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‘Making’ Saints—The Canonization of John XXIII and John Paul II

PopesWhen Pat and I first set up housekeeping, we did what young married couples did in the 1960s — we rented a garden apartment.
One of the wall hangings we bought on our limited budget—I was earning $105 a week—was a print of an engraving by Albrecht Dürer, a profile of St. Apollonia, a third-century martyr.
I have to admit that this engraving, black etching on a dull green background, wasn’t the most attractive accessory we could have picked.
That may be why it attracted the attention of my friend Lou Caruso when he first visited us at that apartment.
He paused at the portrait and studied it for a while and then asked, “Who the heck is this?”
“That’s St. Apollonia,” I said with feigned indignation. “Have a little respect.”
“Huh,” Lou said. “They don’t care who they make saints these days!”
He was joking, of course, but his observation evokes a common misunderstanding concerning saints—namely, the notion that the Church “makes” them.
When Pope Francis canonizes Pope John XXIII and Pope John Paul II on Sunday, he won’t be making them saints—he will be declaring the Church’s conviction that because of the way these two men lived they already are spending eternity in the presence of God.
Both men devoted their lives to service in the priesthood.
Angelo Roncalli, Pope John, obediently served the Church, accepting even positions he did not want; he took steps to save the lives of many Jewish refugees during World War II; he launched the rapprochement between the Catholic Church and Judaism, and he convoked the Second Vatican Council that promulgated unprecedented reforms in the Church.
Karol Wojtyla, Pope John Paul, studied for the priesthood in an underground seminary during the Nazi occupation of Poland; he protected many Polish Jews from the Nazis; he took part in the Second Vatican Council and made important contributions to two of its major documents—the Decree on Religious Freedom and the Pastoral Constitution on the Church in the Modern World; he advanced relationships between the Church and other Christian denominations and non-Christian faiths; he was influential in the collapse of Soviet communism in Poland and elsewhere in Europe and in the demise of dictatorships in Chile, Haiti, Paraguay, and the Philippines; he was an outspoken critic of official racial discrimination in South Africa; he actively campaigned against mafia violence in Italy; he was the first pope to oppose capital punishment and he upheld the Church’s teaching against abortion and assisted suicide.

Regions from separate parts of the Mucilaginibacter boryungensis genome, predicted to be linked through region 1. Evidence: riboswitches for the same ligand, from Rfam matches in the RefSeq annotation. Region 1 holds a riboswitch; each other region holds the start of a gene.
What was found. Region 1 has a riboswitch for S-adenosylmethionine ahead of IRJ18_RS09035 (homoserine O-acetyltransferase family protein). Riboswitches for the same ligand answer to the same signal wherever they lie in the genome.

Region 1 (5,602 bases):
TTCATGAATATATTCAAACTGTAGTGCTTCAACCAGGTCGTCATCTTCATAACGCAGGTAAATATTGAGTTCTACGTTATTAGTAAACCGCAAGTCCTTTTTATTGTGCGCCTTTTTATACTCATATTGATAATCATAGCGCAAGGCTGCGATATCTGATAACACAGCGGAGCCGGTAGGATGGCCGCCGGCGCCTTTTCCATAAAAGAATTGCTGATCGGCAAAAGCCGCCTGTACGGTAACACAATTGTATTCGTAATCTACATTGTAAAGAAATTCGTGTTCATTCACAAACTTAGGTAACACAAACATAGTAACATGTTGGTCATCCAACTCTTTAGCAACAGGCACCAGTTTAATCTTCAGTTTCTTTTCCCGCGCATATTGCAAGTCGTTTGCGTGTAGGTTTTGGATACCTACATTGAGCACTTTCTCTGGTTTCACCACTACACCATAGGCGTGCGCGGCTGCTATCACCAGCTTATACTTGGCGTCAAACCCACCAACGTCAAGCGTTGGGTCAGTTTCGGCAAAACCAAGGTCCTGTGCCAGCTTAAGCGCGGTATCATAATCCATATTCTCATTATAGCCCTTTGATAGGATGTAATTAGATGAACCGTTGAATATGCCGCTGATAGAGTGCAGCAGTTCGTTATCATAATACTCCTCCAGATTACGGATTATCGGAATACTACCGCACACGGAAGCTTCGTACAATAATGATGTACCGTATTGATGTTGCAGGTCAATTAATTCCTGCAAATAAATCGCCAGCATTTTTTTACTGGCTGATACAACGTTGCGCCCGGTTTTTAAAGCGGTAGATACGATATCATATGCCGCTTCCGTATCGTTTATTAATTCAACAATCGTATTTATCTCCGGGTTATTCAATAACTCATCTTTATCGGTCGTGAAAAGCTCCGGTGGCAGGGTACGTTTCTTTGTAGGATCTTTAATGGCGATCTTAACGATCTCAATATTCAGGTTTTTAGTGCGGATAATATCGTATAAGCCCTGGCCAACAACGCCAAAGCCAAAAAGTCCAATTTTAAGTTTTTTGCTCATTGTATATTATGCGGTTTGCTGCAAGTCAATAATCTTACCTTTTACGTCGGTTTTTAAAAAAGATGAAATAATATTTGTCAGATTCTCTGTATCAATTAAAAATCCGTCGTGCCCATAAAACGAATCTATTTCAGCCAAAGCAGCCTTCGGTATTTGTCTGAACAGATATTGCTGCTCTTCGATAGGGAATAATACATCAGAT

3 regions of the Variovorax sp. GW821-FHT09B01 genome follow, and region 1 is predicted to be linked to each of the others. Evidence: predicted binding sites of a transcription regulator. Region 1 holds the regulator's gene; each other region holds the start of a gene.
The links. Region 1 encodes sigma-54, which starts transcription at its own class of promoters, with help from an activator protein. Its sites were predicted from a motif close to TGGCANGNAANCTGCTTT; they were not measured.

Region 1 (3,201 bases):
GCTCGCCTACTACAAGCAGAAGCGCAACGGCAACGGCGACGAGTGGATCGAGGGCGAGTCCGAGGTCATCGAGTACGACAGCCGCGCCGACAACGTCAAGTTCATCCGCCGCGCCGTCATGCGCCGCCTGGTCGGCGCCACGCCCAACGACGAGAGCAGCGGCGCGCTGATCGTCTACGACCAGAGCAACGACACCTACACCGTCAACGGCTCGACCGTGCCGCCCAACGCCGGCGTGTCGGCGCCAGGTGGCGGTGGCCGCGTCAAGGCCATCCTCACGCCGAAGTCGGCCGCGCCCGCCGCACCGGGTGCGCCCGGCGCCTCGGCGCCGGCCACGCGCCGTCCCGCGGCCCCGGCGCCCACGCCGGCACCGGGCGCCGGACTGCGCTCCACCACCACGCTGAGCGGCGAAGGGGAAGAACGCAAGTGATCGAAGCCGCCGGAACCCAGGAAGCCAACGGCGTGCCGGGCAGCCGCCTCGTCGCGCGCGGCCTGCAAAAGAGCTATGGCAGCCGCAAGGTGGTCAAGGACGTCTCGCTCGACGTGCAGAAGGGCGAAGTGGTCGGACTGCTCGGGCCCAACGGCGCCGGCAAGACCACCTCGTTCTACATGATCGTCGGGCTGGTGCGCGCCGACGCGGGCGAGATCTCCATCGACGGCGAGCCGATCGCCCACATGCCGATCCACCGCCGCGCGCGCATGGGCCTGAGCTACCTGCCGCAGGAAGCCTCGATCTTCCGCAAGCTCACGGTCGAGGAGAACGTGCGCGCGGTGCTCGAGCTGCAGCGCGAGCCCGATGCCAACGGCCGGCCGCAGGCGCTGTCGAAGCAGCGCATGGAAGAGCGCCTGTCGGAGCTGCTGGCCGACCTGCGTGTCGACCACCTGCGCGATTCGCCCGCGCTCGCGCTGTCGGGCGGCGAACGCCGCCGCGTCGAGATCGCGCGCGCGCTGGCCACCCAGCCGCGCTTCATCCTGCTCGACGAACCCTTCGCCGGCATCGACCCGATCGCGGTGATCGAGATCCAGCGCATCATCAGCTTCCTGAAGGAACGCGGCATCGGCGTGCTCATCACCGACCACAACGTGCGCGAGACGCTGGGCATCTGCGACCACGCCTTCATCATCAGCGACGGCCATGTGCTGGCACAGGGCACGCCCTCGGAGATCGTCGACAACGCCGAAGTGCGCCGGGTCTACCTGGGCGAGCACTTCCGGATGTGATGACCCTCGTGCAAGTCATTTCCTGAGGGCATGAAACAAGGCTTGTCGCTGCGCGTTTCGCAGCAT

Of the 265 men on the chronological list of popes, John and John Paul will be the seventy-ninth and eightieth to be canonized. The canonization process has begun for 16 others.
But other men who have served as popes and who led exemplary lives may be enjoying the Beatific Vision even if we haven’t been—and may never be—notified.
The formal process with its “blesseds” and “venerables” and “servants of God” is not for the benefit of those who have died and gone to heaven.
That process is for the benefit of those of us who still have our feet on the ground.
It provides us with, shall we say, certified examples of holiness—people such as Katharine Drexel, Elizabeth Seton, and Louis Martin and Celia Guérin—a deeply spiritual married couple who were the parents of St. Thérèse of Lisieux.
But we may presume that there are millions of saints whose names we do not know, whose names may not have been known beyond their own communities, but who spent their lives trying to act according to the will of God as it stirs the conscience of every human being.
It was the same with those millions as it was with the two popes: it was no institution but rather their submission to God’s will and their response God’s grace that made them saints.
Charles Paolino is a member of the RENEW staff and a permanent Deacon in the Diocese of Metuchen.

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2 Responses to “‘Making’ Saints—The Canonization of John XXIII and John Paul II”

  1. S Honora says:

    Good point; glad you mentioned the married couple. Parents are sof the most unsung saints of all times.

  2. Lou caruso says:

    Chuck how can you remember something.that happened almost 50 years ago.
    Thanks for the mention

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